The above preview is unformatted text

This student written piece of work is one of many that can be found in our GCSE Britain 1905-1951 section.

Found what you're looking for?

  • Start learning 29% faster today
  • 150,000+ documents available
  • Just £6.99 a month

Not the one? Search for your essay title...
  • Join over 1.2 million students every month
  • Accelerate your learning by 29%
  • Unlimited access from just £6.99 per month

See related essaysSee related essays

Related GCSE Britain 1905-1951 essays

  1. Jarrow: questions 3, 4 and 5 (sources)

    The government did try to help by introducing the means test in 1931.the means test is an unemployment benefit that lasted for 26 weeks: when this was up, people were given transitional payments. Before you get the benefit the government would send inspectors over to make sure you have nothing

  2. Describe law and order in London in the last 19th century

    Some of the different roles of police forces were inspecting bridges, being lifesavers and were used as school attendance officers. In 1839 the Rural Constabulary Act was passed. This allowed magistrates to decide whether to set up police forces in each county.

  1. How useful are sources A, B and C to an historian studying the attitudes ...

    Source D is from a secondary source (General Haig's Private War). The pictures satirises the famous poster of Kitchener. This is very anti-Haig and probably from the 60s when the hatred for Haig has reached its pinnacle however it could have also come from a trench magazine produced by soldiers.

  2. Why did Children Work in the Mills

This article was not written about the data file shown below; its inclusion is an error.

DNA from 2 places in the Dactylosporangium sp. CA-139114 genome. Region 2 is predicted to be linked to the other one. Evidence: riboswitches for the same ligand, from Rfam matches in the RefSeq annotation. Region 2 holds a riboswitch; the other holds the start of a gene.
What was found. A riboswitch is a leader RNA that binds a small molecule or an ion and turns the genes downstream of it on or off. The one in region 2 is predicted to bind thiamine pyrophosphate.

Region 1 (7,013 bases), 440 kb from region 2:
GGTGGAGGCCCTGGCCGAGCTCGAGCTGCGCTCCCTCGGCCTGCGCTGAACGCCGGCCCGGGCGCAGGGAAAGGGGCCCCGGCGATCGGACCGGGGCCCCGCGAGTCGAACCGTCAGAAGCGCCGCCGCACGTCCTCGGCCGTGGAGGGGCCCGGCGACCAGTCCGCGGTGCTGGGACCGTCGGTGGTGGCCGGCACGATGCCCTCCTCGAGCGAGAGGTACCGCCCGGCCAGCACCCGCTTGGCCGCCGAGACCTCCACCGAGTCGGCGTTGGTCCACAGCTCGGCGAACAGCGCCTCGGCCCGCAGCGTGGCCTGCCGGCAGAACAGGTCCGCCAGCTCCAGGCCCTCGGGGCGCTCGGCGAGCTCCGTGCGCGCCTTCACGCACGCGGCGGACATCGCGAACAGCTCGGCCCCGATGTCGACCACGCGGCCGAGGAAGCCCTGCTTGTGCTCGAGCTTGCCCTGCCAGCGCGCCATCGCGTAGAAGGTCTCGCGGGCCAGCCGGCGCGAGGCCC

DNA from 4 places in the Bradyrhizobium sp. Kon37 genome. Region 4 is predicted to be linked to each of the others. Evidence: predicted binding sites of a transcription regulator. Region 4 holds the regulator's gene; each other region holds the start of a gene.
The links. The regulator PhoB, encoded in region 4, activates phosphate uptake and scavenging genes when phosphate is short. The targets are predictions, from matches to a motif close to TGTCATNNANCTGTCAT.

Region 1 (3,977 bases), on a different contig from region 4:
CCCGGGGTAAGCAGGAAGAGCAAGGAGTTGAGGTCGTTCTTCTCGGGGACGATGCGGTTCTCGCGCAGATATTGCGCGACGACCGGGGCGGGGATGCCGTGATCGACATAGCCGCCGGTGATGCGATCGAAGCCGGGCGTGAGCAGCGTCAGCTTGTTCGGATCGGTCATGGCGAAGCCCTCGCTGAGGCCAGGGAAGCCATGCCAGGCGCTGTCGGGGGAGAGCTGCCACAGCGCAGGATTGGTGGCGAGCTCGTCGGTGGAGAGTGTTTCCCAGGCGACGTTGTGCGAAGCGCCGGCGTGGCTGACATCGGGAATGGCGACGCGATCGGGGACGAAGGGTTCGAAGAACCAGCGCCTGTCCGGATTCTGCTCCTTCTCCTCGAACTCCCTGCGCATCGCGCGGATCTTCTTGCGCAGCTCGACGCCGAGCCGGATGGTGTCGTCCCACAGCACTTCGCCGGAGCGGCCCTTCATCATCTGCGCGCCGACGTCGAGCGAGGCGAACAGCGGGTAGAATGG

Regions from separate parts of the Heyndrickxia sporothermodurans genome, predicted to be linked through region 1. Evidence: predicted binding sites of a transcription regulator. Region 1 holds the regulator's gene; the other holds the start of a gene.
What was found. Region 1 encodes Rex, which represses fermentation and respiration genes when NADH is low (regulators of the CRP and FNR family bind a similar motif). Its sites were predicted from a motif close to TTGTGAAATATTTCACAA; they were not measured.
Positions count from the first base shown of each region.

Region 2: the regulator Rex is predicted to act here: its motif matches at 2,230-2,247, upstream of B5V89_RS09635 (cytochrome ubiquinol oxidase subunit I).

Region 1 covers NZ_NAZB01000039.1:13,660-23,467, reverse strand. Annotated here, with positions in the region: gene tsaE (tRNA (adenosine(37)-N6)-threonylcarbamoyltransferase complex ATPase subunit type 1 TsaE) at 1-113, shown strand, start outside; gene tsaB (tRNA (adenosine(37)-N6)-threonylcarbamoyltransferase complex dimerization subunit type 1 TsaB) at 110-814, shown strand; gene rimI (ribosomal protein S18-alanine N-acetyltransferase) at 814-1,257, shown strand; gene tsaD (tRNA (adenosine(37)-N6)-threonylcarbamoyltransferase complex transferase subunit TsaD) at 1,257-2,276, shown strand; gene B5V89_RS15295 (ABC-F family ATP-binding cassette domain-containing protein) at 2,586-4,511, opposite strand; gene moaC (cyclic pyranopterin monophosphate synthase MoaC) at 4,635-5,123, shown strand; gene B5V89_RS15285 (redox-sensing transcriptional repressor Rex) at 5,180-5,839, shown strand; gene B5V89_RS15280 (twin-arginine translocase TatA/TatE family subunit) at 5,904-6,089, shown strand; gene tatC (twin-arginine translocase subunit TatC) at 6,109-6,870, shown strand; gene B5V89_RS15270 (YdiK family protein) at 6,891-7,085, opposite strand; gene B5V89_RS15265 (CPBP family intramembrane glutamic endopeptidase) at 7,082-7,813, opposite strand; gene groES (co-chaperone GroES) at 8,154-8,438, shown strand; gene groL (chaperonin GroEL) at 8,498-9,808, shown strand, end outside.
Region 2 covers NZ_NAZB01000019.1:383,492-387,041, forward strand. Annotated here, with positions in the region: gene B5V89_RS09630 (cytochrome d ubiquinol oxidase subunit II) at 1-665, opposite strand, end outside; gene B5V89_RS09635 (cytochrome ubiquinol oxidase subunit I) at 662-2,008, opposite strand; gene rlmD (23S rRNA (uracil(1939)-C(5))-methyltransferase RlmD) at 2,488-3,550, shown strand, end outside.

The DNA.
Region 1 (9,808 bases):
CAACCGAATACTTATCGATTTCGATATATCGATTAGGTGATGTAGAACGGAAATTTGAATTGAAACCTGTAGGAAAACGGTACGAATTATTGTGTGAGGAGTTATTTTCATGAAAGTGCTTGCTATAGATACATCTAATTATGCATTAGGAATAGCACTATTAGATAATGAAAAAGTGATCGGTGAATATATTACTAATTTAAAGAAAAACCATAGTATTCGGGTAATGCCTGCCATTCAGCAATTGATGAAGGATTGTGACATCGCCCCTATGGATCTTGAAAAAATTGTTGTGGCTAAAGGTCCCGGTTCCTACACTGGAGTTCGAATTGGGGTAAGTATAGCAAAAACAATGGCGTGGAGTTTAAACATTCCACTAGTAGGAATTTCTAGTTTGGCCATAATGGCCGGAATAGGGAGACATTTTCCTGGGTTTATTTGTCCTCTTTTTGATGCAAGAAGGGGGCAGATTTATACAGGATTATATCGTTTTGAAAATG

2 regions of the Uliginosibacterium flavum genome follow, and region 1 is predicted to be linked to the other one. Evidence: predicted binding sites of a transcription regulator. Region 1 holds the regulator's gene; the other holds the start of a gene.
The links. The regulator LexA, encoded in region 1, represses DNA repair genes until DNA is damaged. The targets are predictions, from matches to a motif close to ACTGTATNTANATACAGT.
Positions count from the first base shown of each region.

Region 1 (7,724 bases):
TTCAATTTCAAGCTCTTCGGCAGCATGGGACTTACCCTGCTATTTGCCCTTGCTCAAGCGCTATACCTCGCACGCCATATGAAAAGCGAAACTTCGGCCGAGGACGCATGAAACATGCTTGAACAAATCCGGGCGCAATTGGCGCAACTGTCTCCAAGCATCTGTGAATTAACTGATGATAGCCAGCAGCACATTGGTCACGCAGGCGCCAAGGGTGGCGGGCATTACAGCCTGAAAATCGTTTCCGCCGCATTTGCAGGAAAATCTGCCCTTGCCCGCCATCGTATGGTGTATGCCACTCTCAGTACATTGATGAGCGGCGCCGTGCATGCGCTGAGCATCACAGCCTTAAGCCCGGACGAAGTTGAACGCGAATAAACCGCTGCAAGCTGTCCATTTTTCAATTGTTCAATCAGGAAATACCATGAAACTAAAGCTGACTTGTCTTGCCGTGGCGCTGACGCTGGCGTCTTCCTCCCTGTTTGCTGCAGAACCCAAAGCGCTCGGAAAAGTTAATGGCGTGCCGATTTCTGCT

It shows the issue of over crowding, the low roof and the clothes worn which show some similarity. Further more the treatment to children could be equal to the harsh working conditions. However many factory owners denied treating children using corporal punishment but a source written by Robert Owen, a

  1. Deterioration of Prison Conditions

    The isolation sent some of them mad. The silent system meant that they were not allowed to talk to each other. Sometimes they even wore masks to stop them communicating. This was very harsh and suicides went up so it could hardly be called an improvement.' Answer 2 'People who wanted to change prisons wanted to do

  2. Haig in sources

    to their deaths, Britain suffered 420,000 casualties, and nearly 20,000 were killed on the first day alone. Enormous courage was shown by the soldiers but betrayed by the leaders. "Lions led by Donkeys". 3. Study Sources D and E What do you think Haig expected to happen on the first day of the Somme?

  1. How useful are the sources A, B and C in understanding what the battle ...

    Sources B and C are useful to show what the people of Britain were lead to believe, showing that censorship and propaganda affected everything that the people knew, but source A is useful to show what the soldiers were really like when the navy finally arrived to help them.

  2. Study Sources B and C. Which Source is more useful as evidence about the ...

    This may point out the inaccuracy of the source. However this maybe due to the fact that the interview was made in 1988. The eyewitness may have misremembered as the event was over 40 years ago. Although this was an isolated incident and does not reflect any of the other

  • Over 160,000 pieces
    of student written work
  • Annotated by
    experienced teachers
  • Ideas and feedback to
    improve your own work